means, connected to said model-based control output calculating means and said detecting means, for calculating a difference between the model-based control output and the detected control output; and
means, connected to said difference calculating means and said operation value calculating means, for correcting the calculated operation value based on the calculated difference by using an inverse function of the transfer function of the mathematical model of said control object;
wherein said detected control output is processed by an observer which corrects for a time lag included in said detected control output.
8. A control apparatus for controlling a servo-mechanism, comprising:
means for detecting a control output of a control object;
means, connected to said detecting means and adapted to receive a desired value of the control output and the detected control output, for calculating an operation value to be applied to said control object such that the detected control output becomes equal to the desired control output;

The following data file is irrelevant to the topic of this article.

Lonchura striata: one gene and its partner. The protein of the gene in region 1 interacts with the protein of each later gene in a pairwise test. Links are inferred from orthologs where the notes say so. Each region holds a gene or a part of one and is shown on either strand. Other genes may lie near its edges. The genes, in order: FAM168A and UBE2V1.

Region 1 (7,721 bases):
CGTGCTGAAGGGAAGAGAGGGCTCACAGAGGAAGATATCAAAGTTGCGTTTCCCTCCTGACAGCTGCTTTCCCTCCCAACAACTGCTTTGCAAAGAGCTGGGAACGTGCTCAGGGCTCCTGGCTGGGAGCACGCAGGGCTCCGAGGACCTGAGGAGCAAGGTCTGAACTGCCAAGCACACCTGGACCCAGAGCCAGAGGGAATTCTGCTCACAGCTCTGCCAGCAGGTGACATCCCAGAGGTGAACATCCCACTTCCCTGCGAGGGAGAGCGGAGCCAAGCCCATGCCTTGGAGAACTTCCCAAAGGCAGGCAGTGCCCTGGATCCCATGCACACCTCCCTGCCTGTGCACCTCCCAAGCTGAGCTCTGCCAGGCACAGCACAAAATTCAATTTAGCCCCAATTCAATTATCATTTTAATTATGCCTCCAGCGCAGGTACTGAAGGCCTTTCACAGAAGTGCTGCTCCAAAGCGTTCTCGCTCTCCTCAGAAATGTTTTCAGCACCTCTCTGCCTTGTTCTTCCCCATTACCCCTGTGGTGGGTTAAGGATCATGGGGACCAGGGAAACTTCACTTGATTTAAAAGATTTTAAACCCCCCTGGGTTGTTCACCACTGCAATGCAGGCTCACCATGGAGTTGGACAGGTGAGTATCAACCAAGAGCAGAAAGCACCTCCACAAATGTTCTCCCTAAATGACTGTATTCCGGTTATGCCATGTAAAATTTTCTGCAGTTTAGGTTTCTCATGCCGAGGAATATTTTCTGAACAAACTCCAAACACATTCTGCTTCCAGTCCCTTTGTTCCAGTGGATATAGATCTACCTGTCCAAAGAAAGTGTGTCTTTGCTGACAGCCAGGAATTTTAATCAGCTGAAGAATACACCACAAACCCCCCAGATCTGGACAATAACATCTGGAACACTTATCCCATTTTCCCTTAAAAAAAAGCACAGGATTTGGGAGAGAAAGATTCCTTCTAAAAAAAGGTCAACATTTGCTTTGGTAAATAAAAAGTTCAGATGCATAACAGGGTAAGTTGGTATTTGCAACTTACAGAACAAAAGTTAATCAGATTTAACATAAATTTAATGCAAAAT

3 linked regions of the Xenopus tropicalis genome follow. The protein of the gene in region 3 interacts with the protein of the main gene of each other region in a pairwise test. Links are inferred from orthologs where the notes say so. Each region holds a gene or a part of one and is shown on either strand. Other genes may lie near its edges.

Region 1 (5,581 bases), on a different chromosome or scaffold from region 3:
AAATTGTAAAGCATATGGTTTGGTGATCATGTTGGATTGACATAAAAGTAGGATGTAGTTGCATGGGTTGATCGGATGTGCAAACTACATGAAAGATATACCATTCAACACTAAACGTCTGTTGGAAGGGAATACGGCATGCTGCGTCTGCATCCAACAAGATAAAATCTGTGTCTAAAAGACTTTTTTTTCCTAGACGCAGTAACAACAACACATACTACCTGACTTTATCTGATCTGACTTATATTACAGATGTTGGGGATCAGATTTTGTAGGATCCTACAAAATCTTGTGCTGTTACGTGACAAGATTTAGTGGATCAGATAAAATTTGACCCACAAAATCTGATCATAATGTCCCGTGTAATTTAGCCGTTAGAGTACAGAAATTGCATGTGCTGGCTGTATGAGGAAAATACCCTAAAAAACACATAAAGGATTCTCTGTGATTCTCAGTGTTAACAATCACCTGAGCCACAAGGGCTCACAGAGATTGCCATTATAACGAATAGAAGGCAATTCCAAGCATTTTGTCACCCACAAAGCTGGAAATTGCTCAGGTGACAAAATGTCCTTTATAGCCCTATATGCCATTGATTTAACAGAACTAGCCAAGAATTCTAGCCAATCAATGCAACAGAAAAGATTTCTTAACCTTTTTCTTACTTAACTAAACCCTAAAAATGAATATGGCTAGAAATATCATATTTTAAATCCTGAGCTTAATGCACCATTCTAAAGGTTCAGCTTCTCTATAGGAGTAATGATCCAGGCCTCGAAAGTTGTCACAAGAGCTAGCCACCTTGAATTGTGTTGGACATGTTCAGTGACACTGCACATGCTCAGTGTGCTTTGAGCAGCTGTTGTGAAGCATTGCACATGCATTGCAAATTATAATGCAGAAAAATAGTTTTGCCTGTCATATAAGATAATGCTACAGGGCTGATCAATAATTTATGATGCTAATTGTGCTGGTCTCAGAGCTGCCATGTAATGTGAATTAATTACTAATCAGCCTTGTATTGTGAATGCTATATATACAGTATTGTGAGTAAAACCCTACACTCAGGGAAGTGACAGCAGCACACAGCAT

means, connected to said detecting means and adapted to receive the detected control output, for calculating a model-based operation value by using an inverse function of a transfer function of a mathematical model of said control object, said inverse function being a ratio of the operation value to the detected control output based on an assumption that said control object has invariable characteristics and is not subjected to disturbances;
means, connected to said model-based operation value calculating means and said operation value calculating means, for calculating a difference between the model-based operation value and the calculated operation value; and
means, connected to said difference calculating means, for correcting the calculated operation value based on the calculated difference;
wherein said detected control output is processed by an observer which corrects for a time lag included in said detected control output.
Description
BACKGROUND OF THE INVENTION

This invention relates to a control method and apparatus for a servo-mechanism, and particularly to a control method and apparatus for a servo-mechanism used in a plant or used in a machine tool, magnetic tape memory unit or disk memory unit.